Is it still accurate to call Bitcoin “digital gold” when the real thing is becoming less valuable?
The gold-bitcoin ratio is at an all-time low, meaning that gold’s price relative to BTC is at its lowest point since Bitcoin was created. That’s mostly due to Bitcoin’s ongoing bull run. It now takes 29.63 ounces of gold to buy a single Bitcoin. At the height of the last Bitcoin bull run, in December 2017, the number was 14 ounces.
A store of value is something that can be held on to without depreciating in value. Cars, which depreciate as soon as you drive them off the lot, are bad stores of value. Gold, a precious metal that doesn’t decay, is a classic store of value.
Investors look for currencies, metals or other assets to serve as stores of value particularly at times when inflation is high or other markets (e.g., stocks) are getting pummelled. Dollars, though they are subject to inflation, are solid if not spectacular stores of value in the short term; inflation last year reached an estimated 0.62%.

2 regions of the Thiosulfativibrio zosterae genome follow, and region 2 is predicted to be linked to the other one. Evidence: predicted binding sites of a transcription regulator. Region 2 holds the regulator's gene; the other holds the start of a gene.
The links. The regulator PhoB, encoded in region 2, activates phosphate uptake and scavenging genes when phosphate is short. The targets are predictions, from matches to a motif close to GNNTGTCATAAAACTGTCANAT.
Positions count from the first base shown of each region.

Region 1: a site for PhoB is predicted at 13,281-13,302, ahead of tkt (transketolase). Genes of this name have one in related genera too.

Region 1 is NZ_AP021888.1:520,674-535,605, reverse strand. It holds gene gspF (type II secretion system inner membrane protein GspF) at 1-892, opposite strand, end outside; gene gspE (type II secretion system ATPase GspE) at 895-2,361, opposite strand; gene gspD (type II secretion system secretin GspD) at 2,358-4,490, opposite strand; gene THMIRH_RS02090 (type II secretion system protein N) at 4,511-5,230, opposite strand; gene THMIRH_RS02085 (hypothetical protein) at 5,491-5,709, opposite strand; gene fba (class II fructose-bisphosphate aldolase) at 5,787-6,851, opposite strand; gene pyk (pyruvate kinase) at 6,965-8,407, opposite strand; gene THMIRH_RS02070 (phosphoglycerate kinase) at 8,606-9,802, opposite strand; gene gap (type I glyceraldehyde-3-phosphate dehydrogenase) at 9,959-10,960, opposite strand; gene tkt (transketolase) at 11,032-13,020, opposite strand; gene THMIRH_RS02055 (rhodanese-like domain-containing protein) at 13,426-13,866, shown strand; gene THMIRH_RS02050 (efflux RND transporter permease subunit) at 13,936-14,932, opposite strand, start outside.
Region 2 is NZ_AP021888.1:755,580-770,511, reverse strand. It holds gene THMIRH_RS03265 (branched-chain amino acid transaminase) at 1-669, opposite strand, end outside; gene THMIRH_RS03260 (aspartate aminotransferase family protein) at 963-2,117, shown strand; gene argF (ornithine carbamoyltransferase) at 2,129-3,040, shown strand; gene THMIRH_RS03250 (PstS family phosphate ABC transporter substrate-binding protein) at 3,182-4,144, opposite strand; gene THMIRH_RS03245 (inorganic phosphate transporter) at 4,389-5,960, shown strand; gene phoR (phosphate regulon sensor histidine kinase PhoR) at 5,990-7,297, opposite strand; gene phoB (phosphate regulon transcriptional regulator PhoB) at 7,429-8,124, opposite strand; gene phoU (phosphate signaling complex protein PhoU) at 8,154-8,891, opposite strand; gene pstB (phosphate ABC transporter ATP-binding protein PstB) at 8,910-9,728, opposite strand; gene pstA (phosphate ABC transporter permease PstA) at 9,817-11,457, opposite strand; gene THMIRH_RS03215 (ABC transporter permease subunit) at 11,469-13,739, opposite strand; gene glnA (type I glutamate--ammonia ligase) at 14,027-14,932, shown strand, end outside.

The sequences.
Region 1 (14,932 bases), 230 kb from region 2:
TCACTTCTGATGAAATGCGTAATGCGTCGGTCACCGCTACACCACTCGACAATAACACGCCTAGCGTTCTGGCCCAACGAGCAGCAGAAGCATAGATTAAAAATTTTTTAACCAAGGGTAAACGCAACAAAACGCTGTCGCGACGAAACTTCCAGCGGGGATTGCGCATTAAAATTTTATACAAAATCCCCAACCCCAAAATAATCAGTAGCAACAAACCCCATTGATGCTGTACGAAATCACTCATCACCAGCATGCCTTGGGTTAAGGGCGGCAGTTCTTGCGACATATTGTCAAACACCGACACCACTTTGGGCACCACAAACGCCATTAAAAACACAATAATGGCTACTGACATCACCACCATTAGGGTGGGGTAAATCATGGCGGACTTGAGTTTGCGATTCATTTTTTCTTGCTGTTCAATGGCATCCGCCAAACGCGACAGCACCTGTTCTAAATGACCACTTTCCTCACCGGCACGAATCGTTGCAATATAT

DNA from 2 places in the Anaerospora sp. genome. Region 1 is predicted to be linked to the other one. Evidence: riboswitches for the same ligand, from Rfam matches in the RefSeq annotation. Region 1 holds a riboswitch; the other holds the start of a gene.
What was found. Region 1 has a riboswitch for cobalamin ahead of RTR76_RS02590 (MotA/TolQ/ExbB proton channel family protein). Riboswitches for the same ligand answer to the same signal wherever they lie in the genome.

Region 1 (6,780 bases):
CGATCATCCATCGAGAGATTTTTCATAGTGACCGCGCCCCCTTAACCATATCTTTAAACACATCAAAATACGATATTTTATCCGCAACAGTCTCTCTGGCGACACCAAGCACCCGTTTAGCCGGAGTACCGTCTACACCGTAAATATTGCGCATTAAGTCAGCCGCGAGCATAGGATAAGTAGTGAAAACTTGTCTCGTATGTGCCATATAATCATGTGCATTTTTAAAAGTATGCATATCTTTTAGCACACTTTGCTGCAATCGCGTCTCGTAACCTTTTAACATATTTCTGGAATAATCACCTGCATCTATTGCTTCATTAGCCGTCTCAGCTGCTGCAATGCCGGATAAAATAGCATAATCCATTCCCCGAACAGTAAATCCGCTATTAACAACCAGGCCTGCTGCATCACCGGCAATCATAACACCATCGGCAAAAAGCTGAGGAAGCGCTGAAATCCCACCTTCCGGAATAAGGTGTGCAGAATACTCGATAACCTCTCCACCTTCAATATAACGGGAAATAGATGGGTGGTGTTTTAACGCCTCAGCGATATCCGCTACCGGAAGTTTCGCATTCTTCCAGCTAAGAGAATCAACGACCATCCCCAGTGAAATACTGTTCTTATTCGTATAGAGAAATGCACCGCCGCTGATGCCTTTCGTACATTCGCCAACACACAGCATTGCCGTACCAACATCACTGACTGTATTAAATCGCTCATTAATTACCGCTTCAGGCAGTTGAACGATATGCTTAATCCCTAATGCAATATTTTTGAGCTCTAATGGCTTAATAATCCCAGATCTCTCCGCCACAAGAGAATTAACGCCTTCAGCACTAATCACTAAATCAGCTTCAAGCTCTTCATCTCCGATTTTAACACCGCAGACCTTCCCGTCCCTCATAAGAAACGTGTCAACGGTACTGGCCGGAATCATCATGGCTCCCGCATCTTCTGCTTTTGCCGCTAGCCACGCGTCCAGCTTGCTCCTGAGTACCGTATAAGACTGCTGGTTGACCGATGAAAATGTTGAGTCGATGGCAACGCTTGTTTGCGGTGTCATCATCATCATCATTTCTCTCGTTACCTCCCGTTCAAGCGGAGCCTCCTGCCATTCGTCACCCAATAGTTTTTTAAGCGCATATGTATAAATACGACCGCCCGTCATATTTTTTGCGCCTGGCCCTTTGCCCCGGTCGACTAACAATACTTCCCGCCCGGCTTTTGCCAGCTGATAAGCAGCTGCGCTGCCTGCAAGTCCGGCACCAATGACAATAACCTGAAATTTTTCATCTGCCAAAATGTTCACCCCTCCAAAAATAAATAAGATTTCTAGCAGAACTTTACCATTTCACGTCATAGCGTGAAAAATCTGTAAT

But Bitcoin is creating much more attractive returns than a fiat currency that promises to only depreciate a little each year. According to data from Nomics, Bitcoin has increased in value by a whopping 80% since the beginning of the year. It’s more than quadrupled in price—up 419%—since February 2020 to its current market price of $52,240, an all-time high.
During the same time period, the price of gold is up 12%—from $1,586 to $1,776.
— Holger Zschaepitz (@Schuldensuehner) February 17, 2021
Mati Greenspan, founder and CEO of investment advisory group Quantum Economics, told Decrypt, “Though both assets have their unique advantages and disadvantages, at this time it's clear that the market is far more willing to hedge the upcoming period of inflation with bitcoin over gold.”
Of course, given both assets’ historic volatility, the gold-Bitcoin ratio can yo-yo back up. It doesn’t take much searching on the calendar to see that 1 Bitcoin could only buy 3.04 oz of gold on March 12, 2020, as the globe stumbled into a pandemic-induced financial crisis.
Such volatility is almost enough to yearn for the gold standard of the 1920s—when, by law, US dollars could be exchanged for gold at a set price of $20.67 per ounce. Oh, well. A new Bitcoin standard sounds more fun anyway.
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